Originally published by Wisconsin State Journal 2/22/2013. Written by Doug Moe.
It’s a long way from a village in Kyrgyzstan with no running water to a table in the Memorial Union’s Rathskeller on the UW-Madison campus.
But our story today connects them, through Erin Luhmann, a UW-Madison graduate student of journalism from Minnesota.
It also involves Africa and a two-time winner of the Pulitzer Prize, but that’s jumping ahead. First, Kyrgyzstan.
Luhmann spent two years in Kyrgyzstan — 2008 to 2010 — while serving in the Peace Corps. She learned of her posting while home in Minnesota with her family. There was a letter from the Peace Corps. Kyrgyzstan. She immediately thought, “That’s a lot of consonants in one name.”
Erin and her mom spread out a map in the kitchen and found Kyrgyzstan, west of China, in Central Asia. She would be teaching English to high school students. It proved a great adventure. Among other things, it made her realize she didn’t want to be a teacher.
Instead, back home, Luhmann enrolled at UW-Madison. She will get her master’s in journalism in the spring.
Two weeks ago today — the afternoon of Feb. 8 — Luhmann was working on an assignment in the Rathskeller when she got an email from the woman who serves as assistant to Nicholas Kristof, the decorated, globe-trotting columnist for the New York Times.
A month earlier, Luhmann submitted an entry to Kristof’s annual win-a-trip contest. Yearly since 2006, a student has been invited to travel with Kristof to a distant locale and help him report on the problems of poverty, health and social justice that are his bailiwick.
The trip is highly coveted among journalism students. The summer 2007 trip to the Congo was filmed, and the resulting documentary, produced by Ben Affleck, played at the Sundance festival.
This year, some 700 students applied for the trip. The Feb. 8 note from Kristof’s assistant was letting Luhmann know she was a finalist. The assistant would be in touch soon for a phone interview.
Luhmann experienced the first of a series of “adrenaline rushes” that continued through the weekend. She hardly let herself dream that actually winning the contest was a possibility.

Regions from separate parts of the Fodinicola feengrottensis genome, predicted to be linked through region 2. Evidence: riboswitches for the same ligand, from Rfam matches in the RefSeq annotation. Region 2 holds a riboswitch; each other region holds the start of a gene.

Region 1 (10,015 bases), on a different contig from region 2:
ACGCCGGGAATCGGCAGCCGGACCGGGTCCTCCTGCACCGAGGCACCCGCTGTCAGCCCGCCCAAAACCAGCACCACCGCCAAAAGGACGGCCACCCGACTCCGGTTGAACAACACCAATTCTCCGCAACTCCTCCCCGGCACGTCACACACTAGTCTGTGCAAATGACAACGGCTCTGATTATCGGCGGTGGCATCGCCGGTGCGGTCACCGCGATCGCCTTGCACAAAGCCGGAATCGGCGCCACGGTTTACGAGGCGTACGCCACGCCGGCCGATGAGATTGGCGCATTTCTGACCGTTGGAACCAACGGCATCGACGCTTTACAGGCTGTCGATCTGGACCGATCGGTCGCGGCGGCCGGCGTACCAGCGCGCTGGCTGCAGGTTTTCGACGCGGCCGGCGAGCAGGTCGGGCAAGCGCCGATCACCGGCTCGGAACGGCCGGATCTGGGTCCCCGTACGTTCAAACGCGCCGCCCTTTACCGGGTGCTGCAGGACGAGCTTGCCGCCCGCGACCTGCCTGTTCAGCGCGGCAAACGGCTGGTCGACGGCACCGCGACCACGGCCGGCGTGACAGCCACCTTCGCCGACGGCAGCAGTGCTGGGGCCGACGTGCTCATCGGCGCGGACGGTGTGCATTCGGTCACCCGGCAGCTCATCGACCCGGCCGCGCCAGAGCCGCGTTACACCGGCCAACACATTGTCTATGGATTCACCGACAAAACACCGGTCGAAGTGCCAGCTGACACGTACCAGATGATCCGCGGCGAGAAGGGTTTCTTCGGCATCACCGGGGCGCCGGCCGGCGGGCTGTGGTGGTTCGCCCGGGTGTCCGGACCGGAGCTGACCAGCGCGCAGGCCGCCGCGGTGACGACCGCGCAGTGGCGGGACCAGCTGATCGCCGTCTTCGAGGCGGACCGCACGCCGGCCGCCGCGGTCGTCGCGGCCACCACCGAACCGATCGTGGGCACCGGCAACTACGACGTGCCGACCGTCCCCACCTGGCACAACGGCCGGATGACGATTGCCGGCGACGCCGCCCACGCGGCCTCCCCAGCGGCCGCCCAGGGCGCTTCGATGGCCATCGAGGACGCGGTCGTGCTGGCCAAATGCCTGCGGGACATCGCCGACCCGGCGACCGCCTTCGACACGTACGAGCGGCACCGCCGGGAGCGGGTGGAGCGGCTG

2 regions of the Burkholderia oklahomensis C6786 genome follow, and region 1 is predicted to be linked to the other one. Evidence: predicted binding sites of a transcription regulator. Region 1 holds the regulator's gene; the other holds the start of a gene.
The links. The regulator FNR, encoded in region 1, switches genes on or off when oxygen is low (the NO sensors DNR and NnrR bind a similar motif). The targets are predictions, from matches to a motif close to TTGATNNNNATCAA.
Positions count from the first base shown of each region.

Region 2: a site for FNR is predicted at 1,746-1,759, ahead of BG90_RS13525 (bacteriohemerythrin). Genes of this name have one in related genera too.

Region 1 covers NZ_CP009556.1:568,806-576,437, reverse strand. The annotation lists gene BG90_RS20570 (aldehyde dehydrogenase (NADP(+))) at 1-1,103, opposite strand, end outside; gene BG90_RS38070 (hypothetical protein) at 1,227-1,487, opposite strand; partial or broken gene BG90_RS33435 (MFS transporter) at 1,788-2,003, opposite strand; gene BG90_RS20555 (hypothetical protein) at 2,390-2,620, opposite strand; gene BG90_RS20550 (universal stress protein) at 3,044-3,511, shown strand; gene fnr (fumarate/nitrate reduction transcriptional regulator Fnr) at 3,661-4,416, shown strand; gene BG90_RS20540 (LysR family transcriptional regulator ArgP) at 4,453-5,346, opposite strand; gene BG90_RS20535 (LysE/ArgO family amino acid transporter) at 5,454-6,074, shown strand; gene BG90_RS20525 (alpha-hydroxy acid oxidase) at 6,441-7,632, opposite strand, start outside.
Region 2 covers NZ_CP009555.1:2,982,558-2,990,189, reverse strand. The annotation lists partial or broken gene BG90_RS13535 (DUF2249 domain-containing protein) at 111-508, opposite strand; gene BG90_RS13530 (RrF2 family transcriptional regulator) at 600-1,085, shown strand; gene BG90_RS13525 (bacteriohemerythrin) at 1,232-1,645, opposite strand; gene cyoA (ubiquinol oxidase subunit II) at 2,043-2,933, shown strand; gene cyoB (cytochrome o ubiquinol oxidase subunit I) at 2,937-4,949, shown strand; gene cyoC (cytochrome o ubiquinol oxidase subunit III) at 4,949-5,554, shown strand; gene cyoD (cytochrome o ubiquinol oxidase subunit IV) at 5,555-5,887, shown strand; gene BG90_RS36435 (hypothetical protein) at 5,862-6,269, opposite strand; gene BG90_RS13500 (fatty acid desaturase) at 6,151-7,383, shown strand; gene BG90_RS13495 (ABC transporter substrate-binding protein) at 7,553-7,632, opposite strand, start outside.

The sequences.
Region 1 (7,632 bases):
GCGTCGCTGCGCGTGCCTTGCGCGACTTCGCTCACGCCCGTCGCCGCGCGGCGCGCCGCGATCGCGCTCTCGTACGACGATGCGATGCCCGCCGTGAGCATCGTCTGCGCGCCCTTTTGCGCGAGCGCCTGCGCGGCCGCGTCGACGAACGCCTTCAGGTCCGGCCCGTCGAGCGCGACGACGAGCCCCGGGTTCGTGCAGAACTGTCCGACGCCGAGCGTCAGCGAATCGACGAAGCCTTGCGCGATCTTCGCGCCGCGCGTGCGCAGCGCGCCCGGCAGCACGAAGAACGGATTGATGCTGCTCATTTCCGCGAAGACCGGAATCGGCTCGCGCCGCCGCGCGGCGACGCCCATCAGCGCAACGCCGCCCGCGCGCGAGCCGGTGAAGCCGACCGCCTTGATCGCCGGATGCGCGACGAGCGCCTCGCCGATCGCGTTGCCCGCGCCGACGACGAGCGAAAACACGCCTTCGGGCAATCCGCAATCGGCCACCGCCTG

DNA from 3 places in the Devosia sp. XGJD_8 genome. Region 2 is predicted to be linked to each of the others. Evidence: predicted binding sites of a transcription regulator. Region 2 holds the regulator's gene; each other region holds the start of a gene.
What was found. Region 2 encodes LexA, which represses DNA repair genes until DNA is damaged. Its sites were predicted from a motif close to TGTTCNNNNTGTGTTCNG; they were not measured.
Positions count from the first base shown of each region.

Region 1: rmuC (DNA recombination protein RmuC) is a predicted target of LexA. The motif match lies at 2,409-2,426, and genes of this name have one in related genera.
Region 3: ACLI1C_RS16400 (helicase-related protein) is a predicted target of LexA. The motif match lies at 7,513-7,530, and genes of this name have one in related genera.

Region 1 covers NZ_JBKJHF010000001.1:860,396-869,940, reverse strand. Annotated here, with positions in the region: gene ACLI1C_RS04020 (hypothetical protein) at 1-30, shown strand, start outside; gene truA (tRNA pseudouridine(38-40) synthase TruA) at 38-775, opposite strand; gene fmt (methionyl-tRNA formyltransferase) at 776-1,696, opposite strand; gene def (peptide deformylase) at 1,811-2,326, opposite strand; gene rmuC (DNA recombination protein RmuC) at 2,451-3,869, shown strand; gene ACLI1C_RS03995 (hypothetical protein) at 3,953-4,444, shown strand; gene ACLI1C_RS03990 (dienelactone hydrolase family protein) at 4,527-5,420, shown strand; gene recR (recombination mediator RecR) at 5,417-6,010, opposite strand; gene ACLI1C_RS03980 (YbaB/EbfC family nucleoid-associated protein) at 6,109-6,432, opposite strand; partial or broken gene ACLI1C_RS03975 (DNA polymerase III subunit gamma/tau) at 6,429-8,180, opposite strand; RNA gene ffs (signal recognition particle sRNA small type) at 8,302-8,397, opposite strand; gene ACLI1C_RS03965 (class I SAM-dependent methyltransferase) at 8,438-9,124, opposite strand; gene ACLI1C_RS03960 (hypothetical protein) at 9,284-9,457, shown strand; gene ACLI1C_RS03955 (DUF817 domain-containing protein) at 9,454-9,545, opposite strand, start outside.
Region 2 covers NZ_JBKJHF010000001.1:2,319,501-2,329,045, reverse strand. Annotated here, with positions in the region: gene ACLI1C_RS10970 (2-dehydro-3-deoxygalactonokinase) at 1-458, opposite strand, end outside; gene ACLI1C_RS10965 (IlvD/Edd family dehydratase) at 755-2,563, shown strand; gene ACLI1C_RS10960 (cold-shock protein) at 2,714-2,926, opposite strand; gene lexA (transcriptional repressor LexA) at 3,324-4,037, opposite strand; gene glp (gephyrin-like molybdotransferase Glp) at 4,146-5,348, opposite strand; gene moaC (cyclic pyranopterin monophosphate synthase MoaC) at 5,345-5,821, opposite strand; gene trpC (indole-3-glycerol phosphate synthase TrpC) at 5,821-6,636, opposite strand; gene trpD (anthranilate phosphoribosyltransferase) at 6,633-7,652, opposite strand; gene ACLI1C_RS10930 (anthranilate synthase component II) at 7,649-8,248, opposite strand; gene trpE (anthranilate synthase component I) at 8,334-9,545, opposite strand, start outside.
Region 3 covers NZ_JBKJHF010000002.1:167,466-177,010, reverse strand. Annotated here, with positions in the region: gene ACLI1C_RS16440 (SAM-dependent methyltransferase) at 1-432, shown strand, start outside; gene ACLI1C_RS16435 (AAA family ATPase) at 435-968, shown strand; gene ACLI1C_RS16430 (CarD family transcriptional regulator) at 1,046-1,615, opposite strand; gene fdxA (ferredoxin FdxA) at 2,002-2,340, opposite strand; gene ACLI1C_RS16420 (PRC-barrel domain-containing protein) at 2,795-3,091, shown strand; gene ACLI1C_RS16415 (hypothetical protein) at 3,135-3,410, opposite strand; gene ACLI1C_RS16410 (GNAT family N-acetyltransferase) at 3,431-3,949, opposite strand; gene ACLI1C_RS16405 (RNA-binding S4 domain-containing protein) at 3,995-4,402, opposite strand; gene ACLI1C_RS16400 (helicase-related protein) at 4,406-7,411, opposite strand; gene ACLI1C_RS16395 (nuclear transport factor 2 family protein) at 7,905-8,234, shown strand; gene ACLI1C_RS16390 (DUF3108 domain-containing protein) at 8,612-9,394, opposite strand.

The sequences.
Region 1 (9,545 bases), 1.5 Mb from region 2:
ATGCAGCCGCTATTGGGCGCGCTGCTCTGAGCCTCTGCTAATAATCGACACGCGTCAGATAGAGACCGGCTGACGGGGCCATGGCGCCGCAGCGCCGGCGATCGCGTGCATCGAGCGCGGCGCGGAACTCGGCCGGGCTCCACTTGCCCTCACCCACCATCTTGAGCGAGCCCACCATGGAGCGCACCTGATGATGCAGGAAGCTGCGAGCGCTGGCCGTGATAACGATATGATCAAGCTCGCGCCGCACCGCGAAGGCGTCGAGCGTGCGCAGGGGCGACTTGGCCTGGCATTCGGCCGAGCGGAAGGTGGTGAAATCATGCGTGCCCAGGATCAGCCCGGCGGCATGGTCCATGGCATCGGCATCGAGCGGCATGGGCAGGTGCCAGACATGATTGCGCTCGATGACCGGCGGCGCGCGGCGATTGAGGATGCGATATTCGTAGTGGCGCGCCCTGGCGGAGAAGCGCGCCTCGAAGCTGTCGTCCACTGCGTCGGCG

Yet Luhmann, at 27, seems to possess a spirit — and resume, too — blueprinted for just such a journalism odyssey. Her grades are exemplary. She has traveled extensively and has a passion for shining a light where before there were shadows.
It did take a while for Luhmann to find her calling. Growing up in Shakopee, Minn., she played high school basketball and thought she might go into physical therapy.
She chose a small Minnesota college — Gustavus Adolphus — and played basketball there for a couple of years. Encouraged by a high school teacher, Luhmann majored in English and soon found herself considering journalism. It suited her restless streak. Most days, there was something new. If you didn’t know something, you asked. While in college, she interned for a Minnesota-based humanitarian magazine NEED.
Luhmann long considered the Peace Corps after graduating. She had traveled to China with her family, and to Thailand and Ukraine on study-abroad projects.
She lived with a host family while teaching at a rural school in Kyrgyzstan. There was a beautiful salt water lake nearby, and beyond it, mountains.
“I enjoyed it,” she told me this week, although she was frustrated by classroom management problems and the fact that humor — her coping mechanism — didn’t always translate well across borders.
It seemed likely the Peace Corps experience loomed large in Luhmann’s getting the Feb. 8 note from Kristof’s assistant saying she was a finalist. They spoke for 30 minutes by phone two days later. Erin had sent an essay detailing her experience and goals, along with a video of testimonials including two members of her host family in Kyrgyzstan. The assistant told her she was one of four finalists.
A day later, Luhmann interviewed by phone with Kristof himself, and the next day he called to tell her she won the contest. After offering congratulations, he talked logistics. The trip will happen this summer or early fall. Africa is the likely destination. Luhmann will blog for The New York Times and do videos.
Erin learned one other thing from their talk: Not even Nicholas Kristof has been to Kyrgyzstan.